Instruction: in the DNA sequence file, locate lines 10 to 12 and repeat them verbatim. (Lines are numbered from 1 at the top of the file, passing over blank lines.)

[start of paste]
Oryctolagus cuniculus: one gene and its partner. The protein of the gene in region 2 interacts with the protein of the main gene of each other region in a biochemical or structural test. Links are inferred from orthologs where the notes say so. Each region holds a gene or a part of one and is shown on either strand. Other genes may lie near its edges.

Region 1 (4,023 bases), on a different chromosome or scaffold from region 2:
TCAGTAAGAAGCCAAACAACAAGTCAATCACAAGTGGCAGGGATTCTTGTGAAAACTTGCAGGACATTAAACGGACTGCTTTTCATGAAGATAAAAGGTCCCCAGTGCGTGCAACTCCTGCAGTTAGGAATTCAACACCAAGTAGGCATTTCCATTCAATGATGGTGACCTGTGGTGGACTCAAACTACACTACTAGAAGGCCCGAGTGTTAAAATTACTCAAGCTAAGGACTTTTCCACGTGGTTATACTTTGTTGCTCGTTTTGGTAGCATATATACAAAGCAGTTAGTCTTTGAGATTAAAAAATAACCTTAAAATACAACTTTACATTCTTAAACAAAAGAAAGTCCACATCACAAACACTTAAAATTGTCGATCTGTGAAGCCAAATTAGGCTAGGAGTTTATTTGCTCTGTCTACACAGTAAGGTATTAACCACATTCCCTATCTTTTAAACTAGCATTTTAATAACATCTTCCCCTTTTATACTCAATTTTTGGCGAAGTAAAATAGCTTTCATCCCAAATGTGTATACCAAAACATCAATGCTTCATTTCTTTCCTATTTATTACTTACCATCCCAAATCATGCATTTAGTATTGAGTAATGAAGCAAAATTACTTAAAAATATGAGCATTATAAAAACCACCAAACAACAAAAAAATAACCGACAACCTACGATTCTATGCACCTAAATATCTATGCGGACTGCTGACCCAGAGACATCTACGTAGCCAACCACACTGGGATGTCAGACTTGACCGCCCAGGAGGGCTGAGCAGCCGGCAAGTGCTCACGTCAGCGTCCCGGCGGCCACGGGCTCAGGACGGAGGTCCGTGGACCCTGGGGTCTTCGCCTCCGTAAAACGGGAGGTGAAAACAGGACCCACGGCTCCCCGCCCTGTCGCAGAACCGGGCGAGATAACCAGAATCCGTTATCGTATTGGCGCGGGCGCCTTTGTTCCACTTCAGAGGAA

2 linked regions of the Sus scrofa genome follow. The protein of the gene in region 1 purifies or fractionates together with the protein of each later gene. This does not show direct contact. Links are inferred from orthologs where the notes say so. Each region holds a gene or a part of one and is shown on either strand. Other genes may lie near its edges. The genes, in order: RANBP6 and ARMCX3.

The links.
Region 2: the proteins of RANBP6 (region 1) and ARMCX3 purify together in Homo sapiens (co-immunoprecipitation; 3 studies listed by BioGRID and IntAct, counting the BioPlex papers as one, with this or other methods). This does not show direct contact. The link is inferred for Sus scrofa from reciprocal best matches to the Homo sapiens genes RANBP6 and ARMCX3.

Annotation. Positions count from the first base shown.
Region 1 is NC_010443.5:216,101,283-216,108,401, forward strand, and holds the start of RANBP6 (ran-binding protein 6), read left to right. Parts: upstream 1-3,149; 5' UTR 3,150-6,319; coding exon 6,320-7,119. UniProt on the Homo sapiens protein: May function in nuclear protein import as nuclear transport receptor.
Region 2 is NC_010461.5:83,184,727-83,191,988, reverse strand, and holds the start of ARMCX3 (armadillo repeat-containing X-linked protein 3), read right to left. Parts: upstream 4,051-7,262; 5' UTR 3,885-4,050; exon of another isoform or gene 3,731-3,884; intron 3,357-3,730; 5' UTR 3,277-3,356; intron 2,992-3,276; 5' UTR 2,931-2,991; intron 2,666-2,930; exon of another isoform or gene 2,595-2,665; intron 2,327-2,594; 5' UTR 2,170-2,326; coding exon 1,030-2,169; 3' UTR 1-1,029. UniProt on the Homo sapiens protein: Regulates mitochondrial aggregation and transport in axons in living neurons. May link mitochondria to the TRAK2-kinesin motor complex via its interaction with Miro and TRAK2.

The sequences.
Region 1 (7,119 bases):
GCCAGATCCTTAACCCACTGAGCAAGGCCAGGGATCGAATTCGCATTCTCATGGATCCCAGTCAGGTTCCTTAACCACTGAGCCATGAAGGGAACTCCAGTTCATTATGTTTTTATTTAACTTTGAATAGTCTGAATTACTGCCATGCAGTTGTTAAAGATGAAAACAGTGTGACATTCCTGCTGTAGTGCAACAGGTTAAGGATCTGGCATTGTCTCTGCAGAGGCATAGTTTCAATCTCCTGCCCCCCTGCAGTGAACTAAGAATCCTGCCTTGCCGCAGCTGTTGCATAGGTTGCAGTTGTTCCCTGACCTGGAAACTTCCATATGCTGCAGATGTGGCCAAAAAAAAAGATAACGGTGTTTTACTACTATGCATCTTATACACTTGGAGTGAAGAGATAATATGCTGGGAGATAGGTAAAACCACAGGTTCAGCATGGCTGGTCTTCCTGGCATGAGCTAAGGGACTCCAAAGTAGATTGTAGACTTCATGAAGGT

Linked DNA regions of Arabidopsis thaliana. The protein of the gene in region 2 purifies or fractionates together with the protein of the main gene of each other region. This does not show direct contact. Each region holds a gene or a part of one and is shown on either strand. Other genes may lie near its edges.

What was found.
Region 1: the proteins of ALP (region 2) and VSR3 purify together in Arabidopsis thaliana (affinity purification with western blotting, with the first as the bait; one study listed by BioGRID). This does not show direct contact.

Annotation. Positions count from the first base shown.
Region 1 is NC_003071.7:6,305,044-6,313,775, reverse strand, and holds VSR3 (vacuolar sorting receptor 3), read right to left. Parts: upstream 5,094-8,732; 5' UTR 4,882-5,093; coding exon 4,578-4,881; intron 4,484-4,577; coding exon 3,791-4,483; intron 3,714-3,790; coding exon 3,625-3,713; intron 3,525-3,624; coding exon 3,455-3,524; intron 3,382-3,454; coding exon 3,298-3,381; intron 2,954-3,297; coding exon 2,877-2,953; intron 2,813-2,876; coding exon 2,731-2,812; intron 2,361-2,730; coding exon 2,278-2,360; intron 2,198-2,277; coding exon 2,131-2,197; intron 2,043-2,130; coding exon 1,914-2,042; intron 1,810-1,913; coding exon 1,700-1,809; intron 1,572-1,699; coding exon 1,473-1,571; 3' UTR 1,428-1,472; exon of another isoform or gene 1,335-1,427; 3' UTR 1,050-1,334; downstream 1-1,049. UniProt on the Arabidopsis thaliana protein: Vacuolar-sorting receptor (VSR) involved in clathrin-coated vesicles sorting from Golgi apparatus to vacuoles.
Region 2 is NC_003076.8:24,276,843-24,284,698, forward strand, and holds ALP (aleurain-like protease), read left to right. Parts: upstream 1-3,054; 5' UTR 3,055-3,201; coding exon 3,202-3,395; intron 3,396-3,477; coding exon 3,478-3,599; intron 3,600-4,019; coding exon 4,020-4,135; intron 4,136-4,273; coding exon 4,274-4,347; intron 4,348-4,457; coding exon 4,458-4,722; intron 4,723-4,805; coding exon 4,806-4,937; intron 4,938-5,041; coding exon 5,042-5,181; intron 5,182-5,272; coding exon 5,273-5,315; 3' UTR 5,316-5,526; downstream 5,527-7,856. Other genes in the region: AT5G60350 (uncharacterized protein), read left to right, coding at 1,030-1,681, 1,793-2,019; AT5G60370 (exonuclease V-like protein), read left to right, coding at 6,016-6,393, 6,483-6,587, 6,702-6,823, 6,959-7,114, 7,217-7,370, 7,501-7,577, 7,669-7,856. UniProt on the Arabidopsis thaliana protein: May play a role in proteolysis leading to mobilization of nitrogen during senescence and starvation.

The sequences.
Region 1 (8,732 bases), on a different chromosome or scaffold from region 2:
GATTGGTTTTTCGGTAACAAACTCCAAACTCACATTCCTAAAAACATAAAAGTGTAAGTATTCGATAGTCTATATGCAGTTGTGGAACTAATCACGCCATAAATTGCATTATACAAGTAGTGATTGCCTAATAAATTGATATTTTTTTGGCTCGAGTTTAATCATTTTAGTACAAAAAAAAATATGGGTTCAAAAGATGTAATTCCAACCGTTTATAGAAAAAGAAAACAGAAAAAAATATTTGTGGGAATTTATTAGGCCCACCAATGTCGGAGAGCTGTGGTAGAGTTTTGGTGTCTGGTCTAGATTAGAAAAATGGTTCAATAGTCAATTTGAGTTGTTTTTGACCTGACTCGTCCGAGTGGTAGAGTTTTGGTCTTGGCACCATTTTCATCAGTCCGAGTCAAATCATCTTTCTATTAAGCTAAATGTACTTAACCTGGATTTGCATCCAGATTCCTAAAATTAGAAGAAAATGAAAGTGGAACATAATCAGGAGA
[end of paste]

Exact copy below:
The sequences.
Region 1 (7,119 bases):
GCCAGATCCTTAACCCACTGAGCAAGGCCAGGGATCGAATTCGCATTCTCATGGATCCCAGTCAGGTTCCTTAACCACTGAGCCATGAAGGGAACTCCAGTTCATTATGTTTTTATTTAACTTTGAATAGTCTGAATTACTGCCATGCAGTTGTTAAAGATGAAAACAGTGTGACATTCCTGCTGTAGTGCAACAGGTTAAGGATCTGGCATTGTCTCTGCAGAGGCATAGTTTCAATCTCCTGCCCCCCTGCAGTGAACTAAGAATCCTGCCTTGCCGCAGCTGTTGCATAGGTTGCAGTTGTTCCCTGACCTGGAAACTTCCATATGCTGCAGATGTGGCCAAAAAAAAAGATAACGGTGTTTTACTACTATGCATCTTATACACTTGGAGTGAAGAGATAATATGCTGGGAGATAGGTAAAACCACAGGTTCAGCATGGCTGGTCTTCCTGGCATGAGCTAAGGGACTCCAAAGTAGATTGTAGACTTCATGAAGGT